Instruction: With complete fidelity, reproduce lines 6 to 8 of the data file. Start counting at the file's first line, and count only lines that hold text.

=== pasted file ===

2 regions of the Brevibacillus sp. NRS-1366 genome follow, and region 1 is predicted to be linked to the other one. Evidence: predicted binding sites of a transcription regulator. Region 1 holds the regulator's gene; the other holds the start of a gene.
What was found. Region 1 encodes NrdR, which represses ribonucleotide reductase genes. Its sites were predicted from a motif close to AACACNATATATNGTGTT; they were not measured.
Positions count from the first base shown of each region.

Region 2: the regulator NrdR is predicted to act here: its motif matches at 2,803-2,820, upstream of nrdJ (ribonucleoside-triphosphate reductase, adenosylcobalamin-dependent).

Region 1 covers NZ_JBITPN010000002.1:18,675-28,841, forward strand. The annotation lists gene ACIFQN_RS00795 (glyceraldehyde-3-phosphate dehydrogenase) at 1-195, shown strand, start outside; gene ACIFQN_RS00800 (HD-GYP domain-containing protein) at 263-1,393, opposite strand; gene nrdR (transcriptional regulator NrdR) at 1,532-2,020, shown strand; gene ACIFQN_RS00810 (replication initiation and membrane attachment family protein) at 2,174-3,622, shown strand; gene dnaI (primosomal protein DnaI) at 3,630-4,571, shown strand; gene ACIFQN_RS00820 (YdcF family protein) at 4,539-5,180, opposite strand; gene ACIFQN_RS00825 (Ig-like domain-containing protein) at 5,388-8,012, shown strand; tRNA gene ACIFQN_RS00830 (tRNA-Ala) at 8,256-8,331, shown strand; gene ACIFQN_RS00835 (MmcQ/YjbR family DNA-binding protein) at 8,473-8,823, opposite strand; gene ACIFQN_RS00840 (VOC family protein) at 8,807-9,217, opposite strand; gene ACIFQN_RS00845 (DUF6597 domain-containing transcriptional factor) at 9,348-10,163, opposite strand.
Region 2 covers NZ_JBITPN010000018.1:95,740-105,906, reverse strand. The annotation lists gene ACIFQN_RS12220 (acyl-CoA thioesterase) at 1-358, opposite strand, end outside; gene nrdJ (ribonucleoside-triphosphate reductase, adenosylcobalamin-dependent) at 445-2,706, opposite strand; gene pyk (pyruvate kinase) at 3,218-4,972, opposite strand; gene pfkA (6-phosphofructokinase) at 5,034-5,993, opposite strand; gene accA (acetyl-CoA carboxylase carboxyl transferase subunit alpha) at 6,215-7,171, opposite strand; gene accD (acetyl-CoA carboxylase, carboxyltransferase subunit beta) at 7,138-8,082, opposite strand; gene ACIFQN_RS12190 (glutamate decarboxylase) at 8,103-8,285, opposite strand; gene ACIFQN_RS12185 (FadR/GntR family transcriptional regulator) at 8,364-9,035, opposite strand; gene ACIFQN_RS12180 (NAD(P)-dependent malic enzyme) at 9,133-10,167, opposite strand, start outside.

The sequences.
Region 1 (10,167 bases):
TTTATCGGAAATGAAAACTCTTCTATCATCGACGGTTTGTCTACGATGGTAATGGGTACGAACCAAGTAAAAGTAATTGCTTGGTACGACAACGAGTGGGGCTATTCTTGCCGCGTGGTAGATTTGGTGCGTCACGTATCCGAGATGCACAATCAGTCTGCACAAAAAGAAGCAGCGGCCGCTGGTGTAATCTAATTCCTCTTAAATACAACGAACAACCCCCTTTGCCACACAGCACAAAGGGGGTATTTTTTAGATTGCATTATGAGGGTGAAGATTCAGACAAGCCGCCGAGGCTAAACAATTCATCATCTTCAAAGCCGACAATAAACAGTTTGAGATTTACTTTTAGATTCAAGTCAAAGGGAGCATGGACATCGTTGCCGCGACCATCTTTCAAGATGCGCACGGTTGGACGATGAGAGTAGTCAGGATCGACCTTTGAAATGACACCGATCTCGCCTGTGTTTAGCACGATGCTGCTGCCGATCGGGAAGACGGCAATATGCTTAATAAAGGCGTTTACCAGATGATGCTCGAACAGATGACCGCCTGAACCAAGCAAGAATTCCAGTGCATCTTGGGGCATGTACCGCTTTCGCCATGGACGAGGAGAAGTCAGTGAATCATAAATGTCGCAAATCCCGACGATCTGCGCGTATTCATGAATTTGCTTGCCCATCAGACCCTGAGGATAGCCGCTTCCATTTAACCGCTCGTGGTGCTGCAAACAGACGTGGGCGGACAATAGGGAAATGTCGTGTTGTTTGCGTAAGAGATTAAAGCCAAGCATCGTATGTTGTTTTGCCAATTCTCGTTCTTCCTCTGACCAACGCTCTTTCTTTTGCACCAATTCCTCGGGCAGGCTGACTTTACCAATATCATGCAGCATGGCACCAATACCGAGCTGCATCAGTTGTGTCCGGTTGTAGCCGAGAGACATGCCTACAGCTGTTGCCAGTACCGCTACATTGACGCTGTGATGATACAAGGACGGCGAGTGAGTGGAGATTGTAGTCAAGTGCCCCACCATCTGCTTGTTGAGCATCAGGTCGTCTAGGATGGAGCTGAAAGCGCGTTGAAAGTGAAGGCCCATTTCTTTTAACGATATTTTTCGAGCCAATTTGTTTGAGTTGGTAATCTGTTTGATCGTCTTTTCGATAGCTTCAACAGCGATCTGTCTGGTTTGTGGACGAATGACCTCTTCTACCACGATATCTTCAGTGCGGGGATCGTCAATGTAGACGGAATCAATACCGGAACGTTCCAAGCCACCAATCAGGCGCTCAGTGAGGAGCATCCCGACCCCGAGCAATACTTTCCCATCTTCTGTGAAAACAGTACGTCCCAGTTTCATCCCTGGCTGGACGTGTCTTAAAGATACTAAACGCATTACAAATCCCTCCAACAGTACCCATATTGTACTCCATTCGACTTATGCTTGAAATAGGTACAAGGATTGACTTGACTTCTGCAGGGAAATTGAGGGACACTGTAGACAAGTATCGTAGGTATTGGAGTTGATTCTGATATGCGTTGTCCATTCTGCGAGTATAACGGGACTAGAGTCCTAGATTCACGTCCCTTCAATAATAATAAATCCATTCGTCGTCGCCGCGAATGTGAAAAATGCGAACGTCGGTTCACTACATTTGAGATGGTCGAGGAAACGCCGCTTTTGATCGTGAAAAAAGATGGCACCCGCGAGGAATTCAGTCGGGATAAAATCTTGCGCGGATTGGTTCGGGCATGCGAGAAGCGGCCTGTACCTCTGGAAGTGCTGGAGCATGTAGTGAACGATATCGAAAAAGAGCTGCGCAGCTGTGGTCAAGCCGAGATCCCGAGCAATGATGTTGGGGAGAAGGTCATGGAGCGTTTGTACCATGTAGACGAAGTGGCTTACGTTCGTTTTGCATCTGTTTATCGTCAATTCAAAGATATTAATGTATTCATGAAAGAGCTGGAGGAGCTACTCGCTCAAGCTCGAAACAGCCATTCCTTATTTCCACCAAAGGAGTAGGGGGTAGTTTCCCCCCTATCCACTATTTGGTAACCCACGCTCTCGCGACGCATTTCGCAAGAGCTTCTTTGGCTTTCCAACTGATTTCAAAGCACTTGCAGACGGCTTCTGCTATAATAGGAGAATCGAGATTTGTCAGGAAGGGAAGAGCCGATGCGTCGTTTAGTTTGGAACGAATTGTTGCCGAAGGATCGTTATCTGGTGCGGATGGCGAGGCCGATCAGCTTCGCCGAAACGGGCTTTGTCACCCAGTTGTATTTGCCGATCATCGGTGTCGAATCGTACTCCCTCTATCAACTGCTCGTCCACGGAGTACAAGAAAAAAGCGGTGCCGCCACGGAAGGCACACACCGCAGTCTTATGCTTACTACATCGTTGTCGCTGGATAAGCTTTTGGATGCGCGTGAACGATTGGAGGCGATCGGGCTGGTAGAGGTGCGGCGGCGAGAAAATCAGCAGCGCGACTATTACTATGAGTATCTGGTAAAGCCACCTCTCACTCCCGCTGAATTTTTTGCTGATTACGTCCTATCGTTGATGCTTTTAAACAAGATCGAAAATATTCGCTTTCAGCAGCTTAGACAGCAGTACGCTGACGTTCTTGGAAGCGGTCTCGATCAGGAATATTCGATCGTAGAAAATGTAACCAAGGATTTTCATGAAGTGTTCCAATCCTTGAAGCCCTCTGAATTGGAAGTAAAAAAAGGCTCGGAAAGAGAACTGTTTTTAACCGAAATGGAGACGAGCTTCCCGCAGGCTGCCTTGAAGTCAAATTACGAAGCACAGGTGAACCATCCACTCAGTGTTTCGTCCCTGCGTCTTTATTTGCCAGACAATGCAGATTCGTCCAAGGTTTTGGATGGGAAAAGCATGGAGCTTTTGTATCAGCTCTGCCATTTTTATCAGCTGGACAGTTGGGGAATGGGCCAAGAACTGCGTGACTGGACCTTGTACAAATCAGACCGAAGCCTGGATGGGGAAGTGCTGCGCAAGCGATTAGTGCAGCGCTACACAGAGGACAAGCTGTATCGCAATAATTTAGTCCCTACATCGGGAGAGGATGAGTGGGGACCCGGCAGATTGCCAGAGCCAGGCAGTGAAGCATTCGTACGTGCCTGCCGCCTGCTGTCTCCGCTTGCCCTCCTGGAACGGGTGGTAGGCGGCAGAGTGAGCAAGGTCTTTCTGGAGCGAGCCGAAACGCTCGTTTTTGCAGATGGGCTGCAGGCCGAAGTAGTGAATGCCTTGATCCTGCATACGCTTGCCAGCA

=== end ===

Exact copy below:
Region 2 covers NZ_JBITPN010000018.1:95,740-105,906, reverse strand. The annotation lists gene ACIFQN_RS12220 (acyl-CoA thioesterase) at 1-358, opposite strand, end outside; gene nrdJ (ribonucleoside-triphosphate reductase, adenosylcobalamin-dependent) at 445-2,706, opposite strand; gene pyk (pyruvate kinase) at 3,218-4,972, opposite strand; gene pfkA (6-phosphofructokinase) at 5,034-5,993, opposite strand; gene accA (acetyl-CoA carboxylase carboxyl transferase subunit alpha) at 6,215-7,171, opposite strand; gene accD (acetyl-CoA carboxylase, carboxyltransferase subunit beta) at 7,138-8,082, opposite strand; gene ACIFQN_RS12190 (glutamate decarboxylase) at 8,103-8,285, opposite strand; gene ACIFQN_RS12185 (FadR/GntR family transcriptional regulator) at 8,364-9,035, opposite strand; gene ACIFQN_RS12180 (NAD(P)-dependent malic enzyme) at 9,133-10,167, opposite strand, start outside.

The sequences.
Region 1 (10,167 bases):